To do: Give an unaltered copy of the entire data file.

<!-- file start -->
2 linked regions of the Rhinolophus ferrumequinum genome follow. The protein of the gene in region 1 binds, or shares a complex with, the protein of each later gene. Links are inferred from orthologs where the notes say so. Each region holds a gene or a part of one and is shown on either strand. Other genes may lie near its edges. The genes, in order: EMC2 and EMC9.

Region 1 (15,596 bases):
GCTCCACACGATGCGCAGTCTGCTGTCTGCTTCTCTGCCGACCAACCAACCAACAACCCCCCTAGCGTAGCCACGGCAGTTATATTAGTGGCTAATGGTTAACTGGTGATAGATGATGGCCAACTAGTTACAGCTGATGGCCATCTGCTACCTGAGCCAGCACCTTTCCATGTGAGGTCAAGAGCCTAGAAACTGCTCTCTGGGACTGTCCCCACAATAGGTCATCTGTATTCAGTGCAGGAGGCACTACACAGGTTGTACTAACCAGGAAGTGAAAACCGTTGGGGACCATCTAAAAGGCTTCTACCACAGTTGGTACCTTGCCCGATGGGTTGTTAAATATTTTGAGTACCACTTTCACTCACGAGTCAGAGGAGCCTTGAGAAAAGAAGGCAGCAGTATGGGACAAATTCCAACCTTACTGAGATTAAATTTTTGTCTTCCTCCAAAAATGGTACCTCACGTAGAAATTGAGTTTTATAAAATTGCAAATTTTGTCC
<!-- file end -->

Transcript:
2 linked regions of the Rhinolophus ferrumequinum genome follow. The protein of the gene in region 1 binds, or shares a complex with, the protein of each later gene. Links are inferred from orthologs where the notes say so. Each region holds a gene or a part of one and is shown on either strand. Other genes may lie near its edges. The genes, in order: EMC2 and EMC9.

Region 1 (15,596 bases):
GCTCCACACGATGCGCAGTCTGCTGTCTGCTTCTCTGCCGACCAACCAACCAACAACCCCCCTAGCGTAGCCACGGCAGTTATATTAGTGGCTAATGGTTAACTGGTGATAGATGATGGCCAACTAGTTACAGCTGATGGCCATCTGCTACCTGAGCCAGCACCTTTCCATGTGAGGTCAAGAGCCTAGAAACTGCTCTCTGGGACTGTCCCCACAATAGGTCATCTGTATTCAGTGCAGGAGGCACTACACAGGTTGTACTAACCAGGAAGTGAAAACCGTTGGGGACCATCTAAAAGGCTTCTACCACAGTTGGTACCTTGCCCGATGGGTTGTTAAATATTTTGAGTACCACTTTCACTCACGAGTCAGAGGAGCCTTGAGAAAAGAAGGCAGCAGTATGGGACAAATTCCAACCTTACTGAGATTAAATTTTTGTCTTCCTCCAAAAATGGTACCTCACGTAGAAATTGAGTTTTATAAAATTGCAAATTTTGTCC